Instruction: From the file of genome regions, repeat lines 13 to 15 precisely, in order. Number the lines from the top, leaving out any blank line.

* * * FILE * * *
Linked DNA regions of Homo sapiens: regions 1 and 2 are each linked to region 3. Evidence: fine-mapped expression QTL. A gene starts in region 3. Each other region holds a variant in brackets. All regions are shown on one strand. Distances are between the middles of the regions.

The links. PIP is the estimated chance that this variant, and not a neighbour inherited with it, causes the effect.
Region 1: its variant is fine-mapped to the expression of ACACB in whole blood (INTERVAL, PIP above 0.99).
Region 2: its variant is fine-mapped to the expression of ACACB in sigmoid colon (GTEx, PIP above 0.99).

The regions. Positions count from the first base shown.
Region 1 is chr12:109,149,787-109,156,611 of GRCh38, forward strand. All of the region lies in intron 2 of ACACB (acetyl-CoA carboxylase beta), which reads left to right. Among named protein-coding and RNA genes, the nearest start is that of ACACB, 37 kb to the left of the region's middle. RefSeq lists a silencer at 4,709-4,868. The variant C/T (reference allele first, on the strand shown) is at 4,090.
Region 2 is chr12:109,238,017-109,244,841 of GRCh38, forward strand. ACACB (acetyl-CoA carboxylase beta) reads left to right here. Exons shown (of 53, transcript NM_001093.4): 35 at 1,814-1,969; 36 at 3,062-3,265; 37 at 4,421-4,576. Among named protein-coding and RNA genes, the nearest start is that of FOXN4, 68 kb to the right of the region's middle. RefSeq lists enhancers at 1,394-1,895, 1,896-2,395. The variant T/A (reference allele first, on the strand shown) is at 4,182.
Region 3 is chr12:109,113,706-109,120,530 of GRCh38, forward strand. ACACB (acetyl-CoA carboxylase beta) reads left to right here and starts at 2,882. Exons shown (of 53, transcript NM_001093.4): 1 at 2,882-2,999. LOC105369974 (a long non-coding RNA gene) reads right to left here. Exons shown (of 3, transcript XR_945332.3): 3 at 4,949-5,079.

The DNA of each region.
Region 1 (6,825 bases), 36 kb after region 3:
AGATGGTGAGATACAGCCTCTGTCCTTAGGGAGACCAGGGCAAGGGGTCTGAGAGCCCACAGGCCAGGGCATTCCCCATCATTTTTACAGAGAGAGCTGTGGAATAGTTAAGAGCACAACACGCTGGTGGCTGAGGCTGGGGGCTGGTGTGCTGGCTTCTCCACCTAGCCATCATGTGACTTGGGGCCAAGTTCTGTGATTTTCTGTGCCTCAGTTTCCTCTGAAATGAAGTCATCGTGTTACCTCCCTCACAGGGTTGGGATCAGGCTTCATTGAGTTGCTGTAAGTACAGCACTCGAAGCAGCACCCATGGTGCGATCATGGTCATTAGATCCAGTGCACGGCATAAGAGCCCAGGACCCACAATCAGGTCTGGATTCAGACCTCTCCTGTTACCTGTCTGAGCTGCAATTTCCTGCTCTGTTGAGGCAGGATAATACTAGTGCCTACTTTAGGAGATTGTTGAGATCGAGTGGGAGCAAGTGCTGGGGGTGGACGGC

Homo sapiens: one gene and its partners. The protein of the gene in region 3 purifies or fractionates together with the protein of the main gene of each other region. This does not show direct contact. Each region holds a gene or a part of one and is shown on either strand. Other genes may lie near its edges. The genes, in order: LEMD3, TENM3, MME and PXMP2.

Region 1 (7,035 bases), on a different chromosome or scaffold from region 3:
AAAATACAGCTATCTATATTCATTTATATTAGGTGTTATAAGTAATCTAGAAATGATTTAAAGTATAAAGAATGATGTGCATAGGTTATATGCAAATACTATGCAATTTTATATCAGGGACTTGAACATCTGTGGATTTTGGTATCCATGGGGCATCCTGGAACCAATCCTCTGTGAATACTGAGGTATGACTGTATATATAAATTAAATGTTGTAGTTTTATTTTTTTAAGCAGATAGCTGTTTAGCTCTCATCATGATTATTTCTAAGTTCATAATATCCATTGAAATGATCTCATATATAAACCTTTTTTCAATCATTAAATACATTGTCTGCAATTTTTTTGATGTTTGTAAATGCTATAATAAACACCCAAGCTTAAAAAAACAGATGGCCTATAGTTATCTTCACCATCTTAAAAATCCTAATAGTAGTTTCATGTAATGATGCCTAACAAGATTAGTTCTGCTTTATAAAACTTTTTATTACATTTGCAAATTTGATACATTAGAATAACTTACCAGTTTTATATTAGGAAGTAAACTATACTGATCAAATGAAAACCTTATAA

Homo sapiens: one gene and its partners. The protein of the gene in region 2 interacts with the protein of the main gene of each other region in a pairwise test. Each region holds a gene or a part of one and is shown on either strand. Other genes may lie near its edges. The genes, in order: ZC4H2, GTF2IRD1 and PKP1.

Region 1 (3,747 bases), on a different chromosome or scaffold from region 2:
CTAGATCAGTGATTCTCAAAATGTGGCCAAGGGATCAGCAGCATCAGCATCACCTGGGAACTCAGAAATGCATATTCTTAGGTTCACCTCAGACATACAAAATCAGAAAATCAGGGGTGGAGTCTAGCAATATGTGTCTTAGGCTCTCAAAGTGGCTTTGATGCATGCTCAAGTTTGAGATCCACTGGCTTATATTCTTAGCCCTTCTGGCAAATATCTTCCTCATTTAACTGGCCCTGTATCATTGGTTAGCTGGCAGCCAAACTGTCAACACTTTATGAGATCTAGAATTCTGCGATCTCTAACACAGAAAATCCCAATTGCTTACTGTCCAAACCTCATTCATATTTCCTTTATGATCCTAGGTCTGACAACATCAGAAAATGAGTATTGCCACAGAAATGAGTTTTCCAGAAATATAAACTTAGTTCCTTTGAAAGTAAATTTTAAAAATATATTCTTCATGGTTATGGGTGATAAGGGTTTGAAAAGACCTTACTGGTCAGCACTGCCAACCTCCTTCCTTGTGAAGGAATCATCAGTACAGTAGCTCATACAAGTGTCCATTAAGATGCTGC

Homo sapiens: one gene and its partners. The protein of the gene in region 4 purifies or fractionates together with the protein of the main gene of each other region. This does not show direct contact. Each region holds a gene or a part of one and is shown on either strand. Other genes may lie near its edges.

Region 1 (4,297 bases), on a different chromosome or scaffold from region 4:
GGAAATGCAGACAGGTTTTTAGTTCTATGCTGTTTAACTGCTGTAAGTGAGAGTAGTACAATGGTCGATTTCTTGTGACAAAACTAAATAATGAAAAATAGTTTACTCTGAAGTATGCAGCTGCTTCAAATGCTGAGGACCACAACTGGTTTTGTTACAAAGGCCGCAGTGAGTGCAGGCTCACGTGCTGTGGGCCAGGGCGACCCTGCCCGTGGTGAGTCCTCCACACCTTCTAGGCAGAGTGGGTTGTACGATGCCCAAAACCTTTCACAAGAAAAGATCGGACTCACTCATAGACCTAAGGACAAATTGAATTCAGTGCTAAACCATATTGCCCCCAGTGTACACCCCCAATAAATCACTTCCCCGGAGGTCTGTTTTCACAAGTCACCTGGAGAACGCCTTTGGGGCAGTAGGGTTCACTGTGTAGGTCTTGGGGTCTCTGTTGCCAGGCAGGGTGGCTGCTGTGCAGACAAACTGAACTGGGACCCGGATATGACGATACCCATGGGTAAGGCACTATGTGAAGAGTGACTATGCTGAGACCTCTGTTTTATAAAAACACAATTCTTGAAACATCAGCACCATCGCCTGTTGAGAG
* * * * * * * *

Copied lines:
Region 1 (7,035 bases), on a different chromosome or scaffold from region 3:
AAAATACAGCTATCTATATTCATTTATATTAGGTGTTATAAGTAATCTAGAAATGATTTAAAGTATAAAGAATGATGTGCATAGGTTATATGCAAATACTATGCAATTTTATATCAGGGACTTGAACATCTGTGGATTTTGGTATCCATGGGGCATCCTGGAACCAATCCTCTGTGAATACTGAGGTATGACTGTATATATAAATTAAATGTTGTAGTTTTATTTTTTTAAGCAGATAGCTGTTTAGCTCTCATCATGATTATTTCTAAGTTCATAATATCCATTGAAATGATCTCATATATAAACCTTTTTTCAATCATTAAATACATTGTCTGCAATTTTTTTGATGTTTGTAAATGCTATAATAAACACCCAAGCTTAAAAAAACAGATGGCCTATAGTTATCTTCACCATCTTAAAAATCCTAATAGTAGTTTCATGTAATGATGCCTAACAAGATTAGTTCTGCTTTATAAAACTTTTTATTACATTTGCAAATTTGATACATTAGAATAACTTACCAGTTTTATATTAGGAAGTAAACTATACTGATCAAATGAAAACCTTATAA

Homo sapiens: one gene and its partners. The protein of the gene in region 2 interacts with the protein of the main gene of each other region in a pairwise test. Each region holds a gene or a part of one and is shown on either strand. Other genes may lie near its edges. The genes, in order: ZC4H2, GTF2IRD1 and PKP1.